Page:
Flying in a jetliner is extraordinarily safe: There has been only one fatal crash in the United States in the past five years, an astounding record considering that more than 30,000 flights take off every day.
How did flying get so reliable? In part, because of accidents that triggered crucial safety improvements. Here are one of eight crashes and two emergency landings whose influence is felt “for the good” each time you step on a plane.
Ep.10 – NOVA SCOTIA | Swissair Flight 111
About an hour after takeoff, the pilots of Swissair’s Flight 111 from New York to Geneva – a McDonnell Douglas MD-11 – smelled smoke in the cockpit. Four minutes later, they began an immediate descent toward Halifax, Nova Scotia, about 65 miles away. But with the fire spreading and cockpit lights and instruments failing, the plane crashed into the Atlantic about 5 miles off the Nova Scotia coast. All 229 people aboard were killed.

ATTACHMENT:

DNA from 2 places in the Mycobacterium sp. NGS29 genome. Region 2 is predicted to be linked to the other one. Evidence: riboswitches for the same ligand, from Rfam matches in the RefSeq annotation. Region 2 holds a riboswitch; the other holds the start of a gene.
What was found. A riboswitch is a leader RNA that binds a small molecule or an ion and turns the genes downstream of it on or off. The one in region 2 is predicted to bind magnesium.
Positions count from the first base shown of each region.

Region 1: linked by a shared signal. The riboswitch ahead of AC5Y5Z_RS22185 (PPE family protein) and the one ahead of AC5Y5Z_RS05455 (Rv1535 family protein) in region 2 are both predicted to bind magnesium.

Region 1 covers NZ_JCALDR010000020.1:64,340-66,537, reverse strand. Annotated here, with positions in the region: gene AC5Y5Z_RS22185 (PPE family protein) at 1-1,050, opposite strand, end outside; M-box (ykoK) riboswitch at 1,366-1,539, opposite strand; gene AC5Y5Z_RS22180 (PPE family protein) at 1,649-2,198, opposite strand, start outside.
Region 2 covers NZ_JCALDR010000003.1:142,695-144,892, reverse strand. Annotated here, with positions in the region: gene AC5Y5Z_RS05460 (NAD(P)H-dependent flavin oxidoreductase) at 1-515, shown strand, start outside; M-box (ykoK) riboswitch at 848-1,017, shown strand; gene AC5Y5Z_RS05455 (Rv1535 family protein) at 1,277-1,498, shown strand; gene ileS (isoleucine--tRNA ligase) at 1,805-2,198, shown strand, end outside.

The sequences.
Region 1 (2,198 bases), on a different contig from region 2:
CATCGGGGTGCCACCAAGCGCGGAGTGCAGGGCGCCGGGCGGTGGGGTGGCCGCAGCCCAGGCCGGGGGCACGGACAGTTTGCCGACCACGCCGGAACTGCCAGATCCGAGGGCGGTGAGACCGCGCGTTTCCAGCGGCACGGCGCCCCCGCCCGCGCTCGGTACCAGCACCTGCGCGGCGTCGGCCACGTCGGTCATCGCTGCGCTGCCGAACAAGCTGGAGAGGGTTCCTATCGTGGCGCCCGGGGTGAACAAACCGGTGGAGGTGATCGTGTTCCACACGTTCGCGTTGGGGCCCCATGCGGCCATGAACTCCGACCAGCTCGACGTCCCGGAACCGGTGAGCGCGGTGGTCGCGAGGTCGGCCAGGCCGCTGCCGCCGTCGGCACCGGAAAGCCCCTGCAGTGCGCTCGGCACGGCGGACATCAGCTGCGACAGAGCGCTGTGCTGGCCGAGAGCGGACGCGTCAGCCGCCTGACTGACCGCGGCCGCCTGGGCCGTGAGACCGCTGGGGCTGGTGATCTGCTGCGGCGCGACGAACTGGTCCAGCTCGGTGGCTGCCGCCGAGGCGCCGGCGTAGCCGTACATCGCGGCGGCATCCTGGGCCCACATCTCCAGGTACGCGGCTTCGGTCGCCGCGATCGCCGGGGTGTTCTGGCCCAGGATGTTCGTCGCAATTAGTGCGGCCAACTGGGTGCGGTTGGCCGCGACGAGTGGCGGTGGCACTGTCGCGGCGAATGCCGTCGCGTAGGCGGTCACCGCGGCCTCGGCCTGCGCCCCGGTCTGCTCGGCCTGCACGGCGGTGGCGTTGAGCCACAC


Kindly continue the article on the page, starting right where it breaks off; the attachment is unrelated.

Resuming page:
Investigators traced the fire to the plane’s in-flight entertainment network, whose installation led to arcing in vulnerable Kapton wires above the cockpit. The resulting fire spread rapidly along flammable Mylar fuselage insulation. The FAA ordered the Mylar insulation replaced with fire-resistant materials in about 700 McDonnell Douglas jets.
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